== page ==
「記憶」 (Kioku)
“Memories”

The individual competition is well on its way, but not without its dramas. From Kaji’s two-string performance to Umeko’s drama queen interventions and finally the pressure on Setsu to produce his grandfather’s sound, this second-last episode was action-packed, to say the least. Inspiration right off the bat as Kaji plays through the tragedy of a broken string on the fly is met with heartbreak when his performance did not live up to what it could have been. His moment in the spotlight was short-lived, and things quickly gravitated towards Setsu’s performance, which was essentially the talk of the town.

Umeko’s constant interference started to show its true colors, as she scolded Setsu and used emotional blackmail to get him to play Matsugorou’s sound rather than his own, in order to “not let his sound die.” Interestingly, this was never what the old geezer hoped for before he passed on, and Setsu’s memories with him indicated his will to let Setsu find his own sound, essentially claiming that imitating others’ sounds is “garbage.” Nonetheless, Umeko achieved what she wanted and Setsu became determined to carry his grandfather’s legacy with his performance, or so we thought.

During what could be described as relatively slow performance, Setsu was successfully keeping his grandfather’s sound alive and well in the first stages of his showing, but quickly began to question his actions and reflect on his motives. Memories of his grandfather start flooding his mind as he ponders on his dying wish, realizing that what he truly wanted was for his grandson, and all those linked by the shamisen to find their own sound, and bring a unique light into the world that can only be produced by the individual. Umeko’s wish was no doubt a noble one, as her father Matsugorou was indeed a legendary figure worthy of being imitated. What she did not understand though, was the bigger picture.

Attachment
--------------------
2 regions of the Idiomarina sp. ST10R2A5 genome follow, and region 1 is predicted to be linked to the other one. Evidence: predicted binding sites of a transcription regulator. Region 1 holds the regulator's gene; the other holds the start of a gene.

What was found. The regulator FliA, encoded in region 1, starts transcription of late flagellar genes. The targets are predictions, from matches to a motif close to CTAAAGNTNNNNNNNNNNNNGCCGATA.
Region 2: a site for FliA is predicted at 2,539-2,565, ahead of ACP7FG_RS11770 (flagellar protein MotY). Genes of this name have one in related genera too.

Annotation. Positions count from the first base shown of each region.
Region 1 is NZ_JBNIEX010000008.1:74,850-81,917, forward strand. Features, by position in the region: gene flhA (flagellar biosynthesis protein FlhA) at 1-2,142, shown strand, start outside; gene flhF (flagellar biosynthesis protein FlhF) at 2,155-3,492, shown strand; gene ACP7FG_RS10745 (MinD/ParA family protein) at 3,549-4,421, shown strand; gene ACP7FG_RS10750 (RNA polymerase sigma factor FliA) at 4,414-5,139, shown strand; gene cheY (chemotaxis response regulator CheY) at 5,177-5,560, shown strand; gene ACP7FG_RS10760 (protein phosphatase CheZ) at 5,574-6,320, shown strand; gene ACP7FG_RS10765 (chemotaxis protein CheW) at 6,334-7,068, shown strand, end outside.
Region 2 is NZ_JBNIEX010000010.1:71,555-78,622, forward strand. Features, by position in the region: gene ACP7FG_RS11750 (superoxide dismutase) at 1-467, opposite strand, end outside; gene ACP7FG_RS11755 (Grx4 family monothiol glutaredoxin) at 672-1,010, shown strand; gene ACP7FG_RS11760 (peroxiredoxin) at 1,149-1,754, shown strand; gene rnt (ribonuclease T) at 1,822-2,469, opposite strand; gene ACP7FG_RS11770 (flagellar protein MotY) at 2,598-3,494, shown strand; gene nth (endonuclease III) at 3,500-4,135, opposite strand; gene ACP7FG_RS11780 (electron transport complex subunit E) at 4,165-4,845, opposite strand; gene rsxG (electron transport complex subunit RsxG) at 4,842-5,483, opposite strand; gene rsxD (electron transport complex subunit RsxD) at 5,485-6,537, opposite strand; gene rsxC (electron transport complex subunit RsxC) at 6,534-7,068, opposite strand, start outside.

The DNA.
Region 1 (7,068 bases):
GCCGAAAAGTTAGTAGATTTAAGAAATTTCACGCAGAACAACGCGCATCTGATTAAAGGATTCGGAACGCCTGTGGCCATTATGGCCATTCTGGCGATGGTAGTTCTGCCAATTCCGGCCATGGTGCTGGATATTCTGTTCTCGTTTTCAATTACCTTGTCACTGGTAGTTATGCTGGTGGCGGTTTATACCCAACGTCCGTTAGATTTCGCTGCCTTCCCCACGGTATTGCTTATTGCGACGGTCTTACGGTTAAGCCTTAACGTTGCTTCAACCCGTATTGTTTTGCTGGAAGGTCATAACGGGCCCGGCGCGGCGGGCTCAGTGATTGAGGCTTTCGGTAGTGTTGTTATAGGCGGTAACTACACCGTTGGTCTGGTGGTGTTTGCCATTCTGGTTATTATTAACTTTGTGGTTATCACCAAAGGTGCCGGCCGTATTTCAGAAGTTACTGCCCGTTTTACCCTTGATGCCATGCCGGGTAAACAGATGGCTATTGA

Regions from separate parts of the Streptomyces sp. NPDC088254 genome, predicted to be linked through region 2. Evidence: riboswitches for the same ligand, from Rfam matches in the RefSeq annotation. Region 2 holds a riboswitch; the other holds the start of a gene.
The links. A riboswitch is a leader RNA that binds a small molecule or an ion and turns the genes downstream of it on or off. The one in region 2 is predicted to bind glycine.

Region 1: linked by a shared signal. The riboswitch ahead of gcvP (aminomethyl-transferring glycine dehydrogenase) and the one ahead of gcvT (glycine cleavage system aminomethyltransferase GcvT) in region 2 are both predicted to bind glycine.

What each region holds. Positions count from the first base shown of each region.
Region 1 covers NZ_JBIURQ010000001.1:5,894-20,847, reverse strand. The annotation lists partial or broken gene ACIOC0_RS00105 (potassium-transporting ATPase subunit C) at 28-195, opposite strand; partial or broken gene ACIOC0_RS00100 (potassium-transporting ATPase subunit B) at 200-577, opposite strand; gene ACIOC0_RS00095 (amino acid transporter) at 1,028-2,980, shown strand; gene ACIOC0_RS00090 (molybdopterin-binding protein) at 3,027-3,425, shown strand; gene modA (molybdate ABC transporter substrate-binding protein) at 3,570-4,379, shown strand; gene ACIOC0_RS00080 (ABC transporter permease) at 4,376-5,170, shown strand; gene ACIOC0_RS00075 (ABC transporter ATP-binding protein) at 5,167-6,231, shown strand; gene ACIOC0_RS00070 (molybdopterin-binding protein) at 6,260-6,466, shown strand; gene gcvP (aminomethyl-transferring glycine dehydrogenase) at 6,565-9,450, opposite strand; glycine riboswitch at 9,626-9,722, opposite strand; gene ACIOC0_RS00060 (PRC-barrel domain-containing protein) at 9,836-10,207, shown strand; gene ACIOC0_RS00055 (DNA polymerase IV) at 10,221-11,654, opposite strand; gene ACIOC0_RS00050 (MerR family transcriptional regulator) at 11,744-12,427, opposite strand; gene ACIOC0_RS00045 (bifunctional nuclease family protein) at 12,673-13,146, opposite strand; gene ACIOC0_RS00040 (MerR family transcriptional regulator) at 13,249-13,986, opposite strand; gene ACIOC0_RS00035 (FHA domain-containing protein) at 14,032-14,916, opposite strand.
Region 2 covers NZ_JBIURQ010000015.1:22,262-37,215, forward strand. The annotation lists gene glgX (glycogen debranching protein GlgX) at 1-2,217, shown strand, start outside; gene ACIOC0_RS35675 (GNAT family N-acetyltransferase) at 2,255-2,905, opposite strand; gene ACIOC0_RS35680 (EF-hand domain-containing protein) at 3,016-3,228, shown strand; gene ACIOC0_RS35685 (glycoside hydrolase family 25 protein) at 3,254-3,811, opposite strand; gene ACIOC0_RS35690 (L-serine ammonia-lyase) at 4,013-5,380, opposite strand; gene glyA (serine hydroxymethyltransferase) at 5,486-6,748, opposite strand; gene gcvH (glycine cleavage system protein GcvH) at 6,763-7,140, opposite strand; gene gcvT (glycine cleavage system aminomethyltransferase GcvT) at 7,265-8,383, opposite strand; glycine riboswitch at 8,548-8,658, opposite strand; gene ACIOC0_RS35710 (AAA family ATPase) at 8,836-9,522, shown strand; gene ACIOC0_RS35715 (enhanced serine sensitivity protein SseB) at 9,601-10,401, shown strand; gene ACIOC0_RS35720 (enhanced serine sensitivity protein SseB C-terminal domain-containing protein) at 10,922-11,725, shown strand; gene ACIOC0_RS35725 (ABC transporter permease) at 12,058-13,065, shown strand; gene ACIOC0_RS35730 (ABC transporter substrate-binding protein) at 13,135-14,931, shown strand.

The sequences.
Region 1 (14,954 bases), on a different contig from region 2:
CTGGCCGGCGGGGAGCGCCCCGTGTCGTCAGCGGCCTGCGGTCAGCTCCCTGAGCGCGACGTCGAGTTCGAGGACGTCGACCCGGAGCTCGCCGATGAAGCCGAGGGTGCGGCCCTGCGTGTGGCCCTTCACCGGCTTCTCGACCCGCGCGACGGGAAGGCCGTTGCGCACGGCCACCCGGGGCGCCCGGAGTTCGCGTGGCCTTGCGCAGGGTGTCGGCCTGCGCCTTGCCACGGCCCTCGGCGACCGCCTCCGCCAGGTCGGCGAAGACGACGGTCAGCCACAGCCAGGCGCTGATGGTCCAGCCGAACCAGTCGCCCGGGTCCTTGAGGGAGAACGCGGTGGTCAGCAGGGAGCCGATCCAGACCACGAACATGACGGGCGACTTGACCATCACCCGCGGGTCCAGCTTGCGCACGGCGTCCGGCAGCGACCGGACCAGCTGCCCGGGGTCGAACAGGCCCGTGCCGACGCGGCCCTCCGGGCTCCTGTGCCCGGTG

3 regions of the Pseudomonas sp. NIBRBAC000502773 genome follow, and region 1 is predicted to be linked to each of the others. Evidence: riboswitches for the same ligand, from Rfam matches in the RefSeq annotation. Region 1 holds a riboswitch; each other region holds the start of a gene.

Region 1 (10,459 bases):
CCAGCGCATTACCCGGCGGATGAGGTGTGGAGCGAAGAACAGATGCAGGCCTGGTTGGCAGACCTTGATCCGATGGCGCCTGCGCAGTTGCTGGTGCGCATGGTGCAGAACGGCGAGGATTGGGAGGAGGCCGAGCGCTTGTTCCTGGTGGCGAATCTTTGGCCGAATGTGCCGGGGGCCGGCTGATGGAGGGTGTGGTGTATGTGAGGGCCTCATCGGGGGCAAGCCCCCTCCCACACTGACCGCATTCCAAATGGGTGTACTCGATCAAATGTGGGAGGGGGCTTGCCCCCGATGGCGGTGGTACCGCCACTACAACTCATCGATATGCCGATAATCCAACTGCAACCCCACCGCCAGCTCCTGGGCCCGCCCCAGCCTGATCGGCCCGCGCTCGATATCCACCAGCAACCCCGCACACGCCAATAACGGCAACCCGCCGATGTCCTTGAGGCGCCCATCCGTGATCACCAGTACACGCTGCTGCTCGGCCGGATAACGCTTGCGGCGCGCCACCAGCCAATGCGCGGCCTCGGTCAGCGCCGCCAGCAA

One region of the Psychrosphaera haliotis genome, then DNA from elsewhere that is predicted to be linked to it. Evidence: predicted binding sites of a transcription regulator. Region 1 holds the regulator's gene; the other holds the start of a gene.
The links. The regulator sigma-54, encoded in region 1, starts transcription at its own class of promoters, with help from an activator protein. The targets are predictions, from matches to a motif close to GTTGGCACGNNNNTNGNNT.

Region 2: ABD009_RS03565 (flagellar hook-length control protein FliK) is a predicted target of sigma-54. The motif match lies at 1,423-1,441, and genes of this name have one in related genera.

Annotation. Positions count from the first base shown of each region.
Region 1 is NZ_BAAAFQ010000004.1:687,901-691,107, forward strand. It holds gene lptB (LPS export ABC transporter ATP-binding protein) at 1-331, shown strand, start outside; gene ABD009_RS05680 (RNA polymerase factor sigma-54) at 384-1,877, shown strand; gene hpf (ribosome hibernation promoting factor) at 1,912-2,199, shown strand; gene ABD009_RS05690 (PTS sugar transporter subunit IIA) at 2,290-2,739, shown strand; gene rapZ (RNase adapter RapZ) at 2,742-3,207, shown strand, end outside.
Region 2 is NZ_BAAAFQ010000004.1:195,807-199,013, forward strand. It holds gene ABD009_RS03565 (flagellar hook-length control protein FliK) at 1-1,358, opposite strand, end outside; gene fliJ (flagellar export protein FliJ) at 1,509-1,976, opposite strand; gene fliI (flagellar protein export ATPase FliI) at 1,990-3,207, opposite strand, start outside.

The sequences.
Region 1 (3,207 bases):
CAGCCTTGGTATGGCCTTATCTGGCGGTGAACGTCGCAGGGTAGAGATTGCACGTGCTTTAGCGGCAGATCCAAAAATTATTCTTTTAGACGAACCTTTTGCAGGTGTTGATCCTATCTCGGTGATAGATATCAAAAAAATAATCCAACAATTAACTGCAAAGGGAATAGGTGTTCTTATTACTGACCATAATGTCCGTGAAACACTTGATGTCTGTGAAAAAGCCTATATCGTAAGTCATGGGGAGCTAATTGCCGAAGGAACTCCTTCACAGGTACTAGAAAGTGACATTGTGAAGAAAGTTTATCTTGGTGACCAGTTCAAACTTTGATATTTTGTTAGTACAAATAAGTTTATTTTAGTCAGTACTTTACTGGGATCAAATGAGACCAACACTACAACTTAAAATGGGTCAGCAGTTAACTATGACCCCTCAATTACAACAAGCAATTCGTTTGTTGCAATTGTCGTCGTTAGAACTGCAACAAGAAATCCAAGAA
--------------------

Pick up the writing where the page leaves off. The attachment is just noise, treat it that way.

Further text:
Yes, Matsugorou had a legendary sound, and many yearn to hear it once again, but as we’ve seen on many occasions, for instance, the episode with Shiru’s grandmother, that Setsu has his own unique sound that is worthy of becoming legendary. While he was unable to reproduce his grandfather’s sound at that time, he hinted at his own sound which had “the ability to heal,” as Shiru’s granny put it. These feelings combined with Setsu’s unique experiences, encounters, friendships, and overall journey in life ultimately gave him the motivation he needed to transfer his performance into his own, as we began to see in the final few scenes, and to the disappointment of Umeko.

Truly a spectacle of finding oneself, and a reminder that every person in this world is unique and worthy of hearing, this series has done an incredible job of portraying so many themes, most notably the aspect of “conformity versus the individual.” Setsu, who is both blessed and cursed by being the grandson of a legendary shamisen player, is not only tasked with keeping his spirit alive, but displaying his own sound to the world so that one day the torch will be passed on to his offsprings, and his own sound can be carried forth. Setsu achieved this perfectly with his performance, dedicating the first part to his late grandfather, and transitioning the second part to his own unique sound, ultimately carrying on his responsibility perfectly.

Can’t wait to see what the final episode of this incredible series has to offer!

2 Comments

  1. I imagine myself sitting in a concert hall
    Looking at the pro competitive musician and wondering what his inner monologue is like.
    Of course I have enjoy the music too.

    All these music anime leads me to believe that a lot goes on in the musician minds as they play the piece on stage.

    iron2000

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